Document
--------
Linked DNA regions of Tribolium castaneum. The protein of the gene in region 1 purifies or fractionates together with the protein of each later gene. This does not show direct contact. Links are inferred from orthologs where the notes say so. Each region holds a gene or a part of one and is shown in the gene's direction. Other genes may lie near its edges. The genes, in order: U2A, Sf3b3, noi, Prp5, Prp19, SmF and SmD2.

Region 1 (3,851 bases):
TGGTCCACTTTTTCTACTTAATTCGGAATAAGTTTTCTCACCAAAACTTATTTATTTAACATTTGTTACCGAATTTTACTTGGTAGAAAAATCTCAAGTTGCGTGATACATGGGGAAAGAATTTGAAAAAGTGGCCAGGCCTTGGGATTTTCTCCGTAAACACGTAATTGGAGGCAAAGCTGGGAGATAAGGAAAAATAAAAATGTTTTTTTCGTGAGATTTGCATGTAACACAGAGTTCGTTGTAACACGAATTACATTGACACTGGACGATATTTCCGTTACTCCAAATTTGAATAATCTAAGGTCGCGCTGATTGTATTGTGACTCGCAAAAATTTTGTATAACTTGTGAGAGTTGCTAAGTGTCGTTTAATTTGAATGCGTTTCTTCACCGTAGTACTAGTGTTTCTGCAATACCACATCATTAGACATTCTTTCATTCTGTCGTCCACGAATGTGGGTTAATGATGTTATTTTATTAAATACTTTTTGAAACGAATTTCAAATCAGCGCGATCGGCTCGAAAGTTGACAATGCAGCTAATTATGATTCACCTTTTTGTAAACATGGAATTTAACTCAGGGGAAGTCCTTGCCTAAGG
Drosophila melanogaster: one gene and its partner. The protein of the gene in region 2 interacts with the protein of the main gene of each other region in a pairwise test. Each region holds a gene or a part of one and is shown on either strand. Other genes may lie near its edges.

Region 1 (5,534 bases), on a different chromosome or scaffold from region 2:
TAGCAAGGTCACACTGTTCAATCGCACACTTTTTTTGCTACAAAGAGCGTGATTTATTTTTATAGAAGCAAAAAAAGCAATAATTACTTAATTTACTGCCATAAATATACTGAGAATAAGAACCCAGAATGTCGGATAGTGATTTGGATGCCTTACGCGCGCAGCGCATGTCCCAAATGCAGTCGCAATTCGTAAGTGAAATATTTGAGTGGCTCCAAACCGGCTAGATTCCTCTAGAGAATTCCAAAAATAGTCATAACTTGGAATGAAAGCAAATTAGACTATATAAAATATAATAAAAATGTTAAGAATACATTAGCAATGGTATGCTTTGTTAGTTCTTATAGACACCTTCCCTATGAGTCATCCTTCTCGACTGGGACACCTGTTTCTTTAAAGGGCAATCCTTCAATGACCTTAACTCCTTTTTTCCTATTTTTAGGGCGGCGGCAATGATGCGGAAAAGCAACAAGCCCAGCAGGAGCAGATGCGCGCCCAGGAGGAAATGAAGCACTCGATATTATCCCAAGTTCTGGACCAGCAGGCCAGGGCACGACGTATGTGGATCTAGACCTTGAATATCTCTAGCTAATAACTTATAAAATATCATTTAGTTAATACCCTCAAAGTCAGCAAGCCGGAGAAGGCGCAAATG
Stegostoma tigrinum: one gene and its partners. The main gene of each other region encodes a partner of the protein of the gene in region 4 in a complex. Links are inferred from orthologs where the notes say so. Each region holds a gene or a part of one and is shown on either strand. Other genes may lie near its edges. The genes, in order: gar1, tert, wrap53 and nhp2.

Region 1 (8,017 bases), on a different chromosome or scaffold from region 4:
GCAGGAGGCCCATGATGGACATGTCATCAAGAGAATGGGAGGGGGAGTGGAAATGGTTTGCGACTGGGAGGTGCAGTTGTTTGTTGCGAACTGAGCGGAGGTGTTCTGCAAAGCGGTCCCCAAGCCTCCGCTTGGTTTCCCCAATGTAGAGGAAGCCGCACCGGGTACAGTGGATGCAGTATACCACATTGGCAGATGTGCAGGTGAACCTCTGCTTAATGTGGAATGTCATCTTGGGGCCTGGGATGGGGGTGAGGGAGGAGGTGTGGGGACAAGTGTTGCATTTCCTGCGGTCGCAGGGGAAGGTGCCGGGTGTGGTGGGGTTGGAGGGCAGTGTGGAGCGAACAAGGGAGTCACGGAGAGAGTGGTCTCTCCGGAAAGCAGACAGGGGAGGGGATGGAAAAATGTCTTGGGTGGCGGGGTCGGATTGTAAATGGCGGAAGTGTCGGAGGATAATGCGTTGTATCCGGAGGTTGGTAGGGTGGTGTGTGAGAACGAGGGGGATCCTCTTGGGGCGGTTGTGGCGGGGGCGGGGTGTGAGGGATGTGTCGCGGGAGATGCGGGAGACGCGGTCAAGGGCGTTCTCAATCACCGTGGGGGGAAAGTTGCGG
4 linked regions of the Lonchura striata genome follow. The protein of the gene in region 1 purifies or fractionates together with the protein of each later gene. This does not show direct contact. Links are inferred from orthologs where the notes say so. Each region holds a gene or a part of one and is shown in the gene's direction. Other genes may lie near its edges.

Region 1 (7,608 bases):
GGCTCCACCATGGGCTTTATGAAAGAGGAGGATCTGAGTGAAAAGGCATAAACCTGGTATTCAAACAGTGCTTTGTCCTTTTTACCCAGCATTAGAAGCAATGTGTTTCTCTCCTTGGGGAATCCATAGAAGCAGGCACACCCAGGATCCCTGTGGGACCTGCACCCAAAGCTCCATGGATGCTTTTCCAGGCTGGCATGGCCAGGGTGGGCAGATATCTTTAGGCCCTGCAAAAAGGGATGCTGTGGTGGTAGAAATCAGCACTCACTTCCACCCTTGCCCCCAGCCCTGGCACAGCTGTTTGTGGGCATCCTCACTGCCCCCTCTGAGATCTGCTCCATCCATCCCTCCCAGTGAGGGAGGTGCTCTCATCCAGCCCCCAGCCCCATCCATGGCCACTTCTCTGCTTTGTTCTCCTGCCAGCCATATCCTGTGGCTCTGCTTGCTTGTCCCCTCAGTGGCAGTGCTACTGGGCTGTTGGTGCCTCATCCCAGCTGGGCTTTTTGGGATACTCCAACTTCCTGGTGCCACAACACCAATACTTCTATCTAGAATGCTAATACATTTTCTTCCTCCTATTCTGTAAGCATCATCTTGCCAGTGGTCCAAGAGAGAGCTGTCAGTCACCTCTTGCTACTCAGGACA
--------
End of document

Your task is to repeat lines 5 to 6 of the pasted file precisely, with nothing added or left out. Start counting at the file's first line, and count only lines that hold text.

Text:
Region 1 (5,534 bases), on a different chromosome or scaffold from region 2:
TAGCAAGGTCACACTGTTCAATCGCACACTTTTTTTGCTACAAAGAGCGTGATTTATTTTTATAGAAGCAAAAAAAGCAATAATTACTTAATTTACTGCCATAAATATACTGAGAATAAGAACCCAGAATGTCGGATAGTGATTTGGATGCCTTACGCGCGCAGCGCATGTCCCAAATGCAGTCGCAATTCGTAAGTGAAATATTTGAGTGGCTCCAAACCGGCTAGATTCCTCTAGAGAATTCCAAAAATAGTCATAACTTGGAATGAAAGCAAATTAGACTATATAAAATATAATAAAAATGTTAAGAATACATTAGCAATGGTATGCTTTGTTAGTTCTTATAGACACCTTCCCTATGAGTCATCCTTCTCGACTGGGACACCTGTTTCTTTAAAGGGCAATCCTTCAATGACCTTAACTCCTTTTTTCCTATTTTTAGGGCGGCGGCAATGATGCGGAAAAGCAACAAGCCCAGCAGGAGCAGATGCGCGCCCAGGAGGAAATGAAGCACTCGATATTATCCCAAGTTCTGGACCAGCAGGCCAGGGCACGACGTATGTGGATCTAGACCTTGAATATCTCTAGCTAATAACTTATAAAATATCATTTAGTTAATACCCTCAAAGTCAGCAAGCCGGAGAAGGCGCAAATG